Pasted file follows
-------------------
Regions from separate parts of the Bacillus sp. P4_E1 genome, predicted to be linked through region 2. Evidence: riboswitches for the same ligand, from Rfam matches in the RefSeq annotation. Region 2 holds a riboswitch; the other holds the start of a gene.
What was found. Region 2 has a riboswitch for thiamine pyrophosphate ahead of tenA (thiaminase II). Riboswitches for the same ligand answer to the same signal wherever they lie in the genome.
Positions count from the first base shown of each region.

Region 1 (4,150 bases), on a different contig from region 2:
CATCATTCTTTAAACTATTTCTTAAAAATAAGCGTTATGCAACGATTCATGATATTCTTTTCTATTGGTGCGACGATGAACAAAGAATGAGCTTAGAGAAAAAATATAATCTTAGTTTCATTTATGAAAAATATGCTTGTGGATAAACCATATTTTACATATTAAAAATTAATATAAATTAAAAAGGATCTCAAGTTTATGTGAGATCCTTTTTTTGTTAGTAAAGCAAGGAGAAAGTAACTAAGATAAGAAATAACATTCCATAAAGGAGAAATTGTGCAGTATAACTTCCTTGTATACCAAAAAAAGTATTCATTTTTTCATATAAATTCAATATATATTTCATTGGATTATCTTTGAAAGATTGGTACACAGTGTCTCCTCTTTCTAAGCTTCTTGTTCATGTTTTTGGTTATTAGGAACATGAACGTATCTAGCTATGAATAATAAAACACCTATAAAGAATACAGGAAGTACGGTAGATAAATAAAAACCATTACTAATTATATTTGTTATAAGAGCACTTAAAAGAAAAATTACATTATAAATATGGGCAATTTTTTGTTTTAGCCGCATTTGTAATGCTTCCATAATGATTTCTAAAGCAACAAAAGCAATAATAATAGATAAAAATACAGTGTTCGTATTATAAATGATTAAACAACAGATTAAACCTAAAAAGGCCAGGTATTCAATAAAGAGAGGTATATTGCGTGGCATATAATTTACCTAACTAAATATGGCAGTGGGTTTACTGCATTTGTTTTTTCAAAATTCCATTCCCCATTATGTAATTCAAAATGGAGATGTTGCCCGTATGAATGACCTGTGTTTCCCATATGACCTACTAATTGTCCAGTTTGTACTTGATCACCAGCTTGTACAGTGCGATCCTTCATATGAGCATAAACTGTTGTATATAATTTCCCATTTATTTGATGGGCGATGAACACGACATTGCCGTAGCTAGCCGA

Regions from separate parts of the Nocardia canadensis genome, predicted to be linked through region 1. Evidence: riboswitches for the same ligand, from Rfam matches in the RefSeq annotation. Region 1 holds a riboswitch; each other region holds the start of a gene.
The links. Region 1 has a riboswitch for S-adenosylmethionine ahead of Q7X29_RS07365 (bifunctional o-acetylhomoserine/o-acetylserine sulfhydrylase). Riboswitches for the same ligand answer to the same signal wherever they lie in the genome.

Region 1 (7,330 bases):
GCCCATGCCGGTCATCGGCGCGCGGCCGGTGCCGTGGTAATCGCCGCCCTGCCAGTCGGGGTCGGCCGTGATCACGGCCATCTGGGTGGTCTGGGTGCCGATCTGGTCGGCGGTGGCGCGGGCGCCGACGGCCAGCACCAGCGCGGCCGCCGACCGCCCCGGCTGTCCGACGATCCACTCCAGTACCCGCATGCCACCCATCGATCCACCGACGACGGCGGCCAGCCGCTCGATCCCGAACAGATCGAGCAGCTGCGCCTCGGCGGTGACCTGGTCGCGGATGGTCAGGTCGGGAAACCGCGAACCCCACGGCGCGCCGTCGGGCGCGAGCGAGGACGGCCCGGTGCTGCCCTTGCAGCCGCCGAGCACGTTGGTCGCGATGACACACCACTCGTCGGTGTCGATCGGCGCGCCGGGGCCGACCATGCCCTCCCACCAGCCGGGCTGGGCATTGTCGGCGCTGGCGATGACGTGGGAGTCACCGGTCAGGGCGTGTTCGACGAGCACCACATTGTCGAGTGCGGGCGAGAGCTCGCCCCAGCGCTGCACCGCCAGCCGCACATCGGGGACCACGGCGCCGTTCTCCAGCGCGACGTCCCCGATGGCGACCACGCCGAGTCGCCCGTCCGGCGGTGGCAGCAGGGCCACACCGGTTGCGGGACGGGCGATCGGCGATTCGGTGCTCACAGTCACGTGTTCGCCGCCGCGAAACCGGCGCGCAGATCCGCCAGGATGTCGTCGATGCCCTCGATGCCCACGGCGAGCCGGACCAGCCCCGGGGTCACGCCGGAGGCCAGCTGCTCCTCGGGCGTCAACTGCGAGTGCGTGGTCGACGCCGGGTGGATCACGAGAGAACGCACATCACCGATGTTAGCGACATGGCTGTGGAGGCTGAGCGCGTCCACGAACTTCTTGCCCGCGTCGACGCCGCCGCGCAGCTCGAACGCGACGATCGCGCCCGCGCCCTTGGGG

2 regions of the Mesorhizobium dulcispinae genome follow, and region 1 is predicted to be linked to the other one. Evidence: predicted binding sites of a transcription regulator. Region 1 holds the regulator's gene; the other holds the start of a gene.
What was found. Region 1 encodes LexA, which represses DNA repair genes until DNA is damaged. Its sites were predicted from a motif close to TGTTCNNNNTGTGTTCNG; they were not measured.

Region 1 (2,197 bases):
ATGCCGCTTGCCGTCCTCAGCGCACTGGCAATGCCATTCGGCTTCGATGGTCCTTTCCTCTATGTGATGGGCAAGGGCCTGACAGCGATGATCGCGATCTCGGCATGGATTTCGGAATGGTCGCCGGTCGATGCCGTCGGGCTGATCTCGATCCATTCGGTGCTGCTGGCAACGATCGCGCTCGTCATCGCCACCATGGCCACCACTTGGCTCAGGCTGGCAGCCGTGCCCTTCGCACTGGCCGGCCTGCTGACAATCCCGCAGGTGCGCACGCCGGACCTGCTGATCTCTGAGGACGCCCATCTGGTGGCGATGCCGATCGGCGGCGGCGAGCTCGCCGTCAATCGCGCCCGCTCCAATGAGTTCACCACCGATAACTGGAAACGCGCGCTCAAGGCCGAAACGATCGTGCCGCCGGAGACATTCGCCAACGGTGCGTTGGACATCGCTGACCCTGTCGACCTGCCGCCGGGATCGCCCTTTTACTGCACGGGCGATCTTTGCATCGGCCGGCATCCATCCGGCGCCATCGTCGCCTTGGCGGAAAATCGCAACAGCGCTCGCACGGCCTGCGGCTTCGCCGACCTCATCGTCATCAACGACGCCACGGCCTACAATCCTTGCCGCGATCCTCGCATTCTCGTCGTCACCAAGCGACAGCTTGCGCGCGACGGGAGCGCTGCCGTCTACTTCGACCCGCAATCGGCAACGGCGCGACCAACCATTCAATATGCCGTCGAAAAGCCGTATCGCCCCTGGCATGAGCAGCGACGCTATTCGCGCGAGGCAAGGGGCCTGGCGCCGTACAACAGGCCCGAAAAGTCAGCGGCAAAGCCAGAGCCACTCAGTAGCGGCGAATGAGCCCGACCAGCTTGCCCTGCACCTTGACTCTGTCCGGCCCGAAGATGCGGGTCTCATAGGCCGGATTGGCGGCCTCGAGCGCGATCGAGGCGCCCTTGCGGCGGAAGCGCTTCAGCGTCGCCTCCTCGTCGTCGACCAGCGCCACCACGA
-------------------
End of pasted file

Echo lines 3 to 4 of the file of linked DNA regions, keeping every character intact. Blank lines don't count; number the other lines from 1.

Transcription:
Positions count from the first base shown of each region.

Region 1 (4,150 bases), on a different contig from region 2: